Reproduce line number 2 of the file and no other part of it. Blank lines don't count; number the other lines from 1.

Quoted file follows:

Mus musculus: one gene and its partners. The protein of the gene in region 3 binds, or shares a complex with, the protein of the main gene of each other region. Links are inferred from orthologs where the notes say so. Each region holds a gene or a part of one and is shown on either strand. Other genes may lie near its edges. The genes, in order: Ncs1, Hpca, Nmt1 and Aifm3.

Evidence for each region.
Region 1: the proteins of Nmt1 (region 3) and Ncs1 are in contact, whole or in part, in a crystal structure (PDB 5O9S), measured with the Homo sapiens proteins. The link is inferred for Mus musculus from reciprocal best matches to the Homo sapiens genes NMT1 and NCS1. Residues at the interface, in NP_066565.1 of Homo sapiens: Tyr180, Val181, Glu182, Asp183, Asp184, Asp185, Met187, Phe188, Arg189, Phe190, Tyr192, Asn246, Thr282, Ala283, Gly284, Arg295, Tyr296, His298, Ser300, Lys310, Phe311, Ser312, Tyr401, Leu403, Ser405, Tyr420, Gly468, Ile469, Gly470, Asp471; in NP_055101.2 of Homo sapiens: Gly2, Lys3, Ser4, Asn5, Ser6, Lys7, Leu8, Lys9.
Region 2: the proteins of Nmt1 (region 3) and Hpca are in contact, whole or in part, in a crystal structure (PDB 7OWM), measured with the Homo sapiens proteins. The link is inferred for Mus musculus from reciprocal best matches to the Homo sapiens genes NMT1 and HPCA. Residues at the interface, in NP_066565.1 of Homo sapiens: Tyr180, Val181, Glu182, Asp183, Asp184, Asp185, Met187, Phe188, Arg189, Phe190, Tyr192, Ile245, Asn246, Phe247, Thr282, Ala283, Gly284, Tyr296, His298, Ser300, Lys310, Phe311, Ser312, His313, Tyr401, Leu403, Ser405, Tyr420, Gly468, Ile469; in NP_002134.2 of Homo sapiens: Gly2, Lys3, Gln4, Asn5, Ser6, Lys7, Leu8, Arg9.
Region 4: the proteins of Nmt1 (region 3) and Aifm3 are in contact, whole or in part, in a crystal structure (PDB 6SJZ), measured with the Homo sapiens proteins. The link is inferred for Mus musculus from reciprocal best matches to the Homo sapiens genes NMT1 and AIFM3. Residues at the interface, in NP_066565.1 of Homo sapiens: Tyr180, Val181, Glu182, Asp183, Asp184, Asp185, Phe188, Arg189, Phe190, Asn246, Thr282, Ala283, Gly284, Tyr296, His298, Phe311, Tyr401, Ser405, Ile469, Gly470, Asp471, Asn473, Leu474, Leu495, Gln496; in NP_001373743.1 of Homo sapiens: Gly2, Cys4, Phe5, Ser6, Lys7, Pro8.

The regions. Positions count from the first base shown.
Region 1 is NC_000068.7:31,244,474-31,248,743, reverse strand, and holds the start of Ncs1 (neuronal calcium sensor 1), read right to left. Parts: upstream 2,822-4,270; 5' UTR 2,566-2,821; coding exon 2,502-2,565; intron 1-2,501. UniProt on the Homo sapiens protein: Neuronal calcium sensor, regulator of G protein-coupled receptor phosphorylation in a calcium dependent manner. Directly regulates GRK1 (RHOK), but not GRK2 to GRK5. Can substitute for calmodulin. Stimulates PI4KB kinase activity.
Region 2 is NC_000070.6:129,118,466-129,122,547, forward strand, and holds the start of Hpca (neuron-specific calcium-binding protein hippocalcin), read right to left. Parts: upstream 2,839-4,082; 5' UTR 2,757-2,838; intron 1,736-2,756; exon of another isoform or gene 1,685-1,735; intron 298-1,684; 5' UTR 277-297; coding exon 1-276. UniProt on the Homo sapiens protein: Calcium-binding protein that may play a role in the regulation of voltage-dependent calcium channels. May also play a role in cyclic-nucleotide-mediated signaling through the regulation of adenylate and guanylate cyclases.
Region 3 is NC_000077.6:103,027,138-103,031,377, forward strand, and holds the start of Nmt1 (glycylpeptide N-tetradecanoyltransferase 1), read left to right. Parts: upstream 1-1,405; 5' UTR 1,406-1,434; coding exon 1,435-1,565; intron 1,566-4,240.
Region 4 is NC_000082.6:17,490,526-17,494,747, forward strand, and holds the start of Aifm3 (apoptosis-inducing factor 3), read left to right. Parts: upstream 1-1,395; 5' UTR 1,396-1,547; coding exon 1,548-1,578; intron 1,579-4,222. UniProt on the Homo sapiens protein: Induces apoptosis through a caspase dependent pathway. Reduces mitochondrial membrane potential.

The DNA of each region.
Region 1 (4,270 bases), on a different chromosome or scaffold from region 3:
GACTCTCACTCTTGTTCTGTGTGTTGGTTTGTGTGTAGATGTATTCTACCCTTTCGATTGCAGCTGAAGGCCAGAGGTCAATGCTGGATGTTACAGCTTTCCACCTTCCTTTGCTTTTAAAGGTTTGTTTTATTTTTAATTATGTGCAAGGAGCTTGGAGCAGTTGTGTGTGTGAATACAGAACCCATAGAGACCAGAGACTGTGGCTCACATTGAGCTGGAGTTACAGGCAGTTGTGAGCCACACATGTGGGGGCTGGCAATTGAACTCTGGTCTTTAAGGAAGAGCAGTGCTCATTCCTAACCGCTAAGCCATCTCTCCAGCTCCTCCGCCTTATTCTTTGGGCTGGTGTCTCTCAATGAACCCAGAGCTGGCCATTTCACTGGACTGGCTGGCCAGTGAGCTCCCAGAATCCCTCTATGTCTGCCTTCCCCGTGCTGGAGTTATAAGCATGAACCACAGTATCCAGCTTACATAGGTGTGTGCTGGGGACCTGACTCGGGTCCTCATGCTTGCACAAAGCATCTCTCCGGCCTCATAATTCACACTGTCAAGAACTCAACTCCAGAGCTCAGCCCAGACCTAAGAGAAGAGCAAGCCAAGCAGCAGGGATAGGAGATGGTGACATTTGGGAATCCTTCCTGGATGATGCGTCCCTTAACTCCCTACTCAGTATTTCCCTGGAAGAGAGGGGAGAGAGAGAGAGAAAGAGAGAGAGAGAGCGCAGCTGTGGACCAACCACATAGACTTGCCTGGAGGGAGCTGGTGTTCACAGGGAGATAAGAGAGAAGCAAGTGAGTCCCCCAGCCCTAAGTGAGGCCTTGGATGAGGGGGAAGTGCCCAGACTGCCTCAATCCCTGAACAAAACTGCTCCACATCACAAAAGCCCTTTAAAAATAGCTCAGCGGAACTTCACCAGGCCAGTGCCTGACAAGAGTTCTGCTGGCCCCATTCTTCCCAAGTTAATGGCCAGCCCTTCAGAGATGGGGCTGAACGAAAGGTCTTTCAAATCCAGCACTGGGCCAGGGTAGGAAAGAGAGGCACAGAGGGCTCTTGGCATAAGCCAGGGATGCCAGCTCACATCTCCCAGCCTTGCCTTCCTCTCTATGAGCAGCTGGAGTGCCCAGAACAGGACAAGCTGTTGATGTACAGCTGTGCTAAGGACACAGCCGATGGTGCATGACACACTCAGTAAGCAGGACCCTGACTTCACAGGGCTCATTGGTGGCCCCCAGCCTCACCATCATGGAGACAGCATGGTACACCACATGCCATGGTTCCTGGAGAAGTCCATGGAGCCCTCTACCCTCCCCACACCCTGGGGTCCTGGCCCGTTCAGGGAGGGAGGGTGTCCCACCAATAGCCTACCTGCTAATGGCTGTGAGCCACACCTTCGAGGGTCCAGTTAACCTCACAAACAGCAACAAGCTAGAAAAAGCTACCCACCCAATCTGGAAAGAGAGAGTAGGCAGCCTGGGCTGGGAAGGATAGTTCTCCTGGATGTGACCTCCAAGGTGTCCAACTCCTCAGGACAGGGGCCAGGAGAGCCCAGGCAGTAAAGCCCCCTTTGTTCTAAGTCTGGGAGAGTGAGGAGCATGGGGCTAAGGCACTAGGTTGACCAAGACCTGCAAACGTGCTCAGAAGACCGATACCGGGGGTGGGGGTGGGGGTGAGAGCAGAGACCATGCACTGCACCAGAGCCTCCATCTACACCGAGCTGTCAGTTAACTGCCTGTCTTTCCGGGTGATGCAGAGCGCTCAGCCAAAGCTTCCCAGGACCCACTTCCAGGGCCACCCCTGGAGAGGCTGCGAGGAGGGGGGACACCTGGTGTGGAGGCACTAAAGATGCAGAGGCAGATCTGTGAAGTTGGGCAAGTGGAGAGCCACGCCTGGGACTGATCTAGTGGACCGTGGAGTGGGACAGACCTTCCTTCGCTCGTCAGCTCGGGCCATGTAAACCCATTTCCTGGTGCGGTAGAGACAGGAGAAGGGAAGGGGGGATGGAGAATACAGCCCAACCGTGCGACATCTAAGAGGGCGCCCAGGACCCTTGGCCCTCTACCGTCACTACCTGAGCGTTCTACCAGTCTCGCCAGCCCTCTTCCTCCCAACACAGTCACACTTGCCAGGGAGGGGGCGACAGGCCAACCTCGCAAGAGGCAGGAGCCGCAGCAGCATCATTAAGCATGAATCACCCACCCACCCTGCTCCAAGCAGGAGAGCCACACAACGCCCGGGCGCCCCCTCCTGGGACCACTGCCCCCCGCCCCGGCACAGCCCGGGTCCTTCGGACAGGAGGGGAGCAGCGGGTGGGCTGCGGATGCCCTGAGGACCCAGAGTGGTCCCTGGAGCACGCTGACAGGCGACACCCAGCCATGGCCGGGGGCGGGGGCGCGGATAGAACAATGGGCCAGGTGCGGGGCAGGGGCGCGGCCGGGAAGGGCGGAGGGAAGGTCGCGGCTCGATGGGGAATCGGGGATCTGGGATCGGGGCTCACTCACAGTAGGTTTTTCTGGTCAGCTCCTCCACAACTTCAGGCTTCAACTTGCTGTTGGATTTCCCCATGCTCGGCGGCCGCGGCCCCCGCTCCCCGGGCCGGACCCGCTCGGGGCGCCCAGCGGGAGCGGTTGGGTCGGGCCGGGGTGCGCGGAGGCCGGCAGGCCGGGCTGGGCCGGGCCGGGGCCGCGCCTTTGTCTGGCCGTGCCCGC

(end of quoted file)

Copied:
Evidence for each region.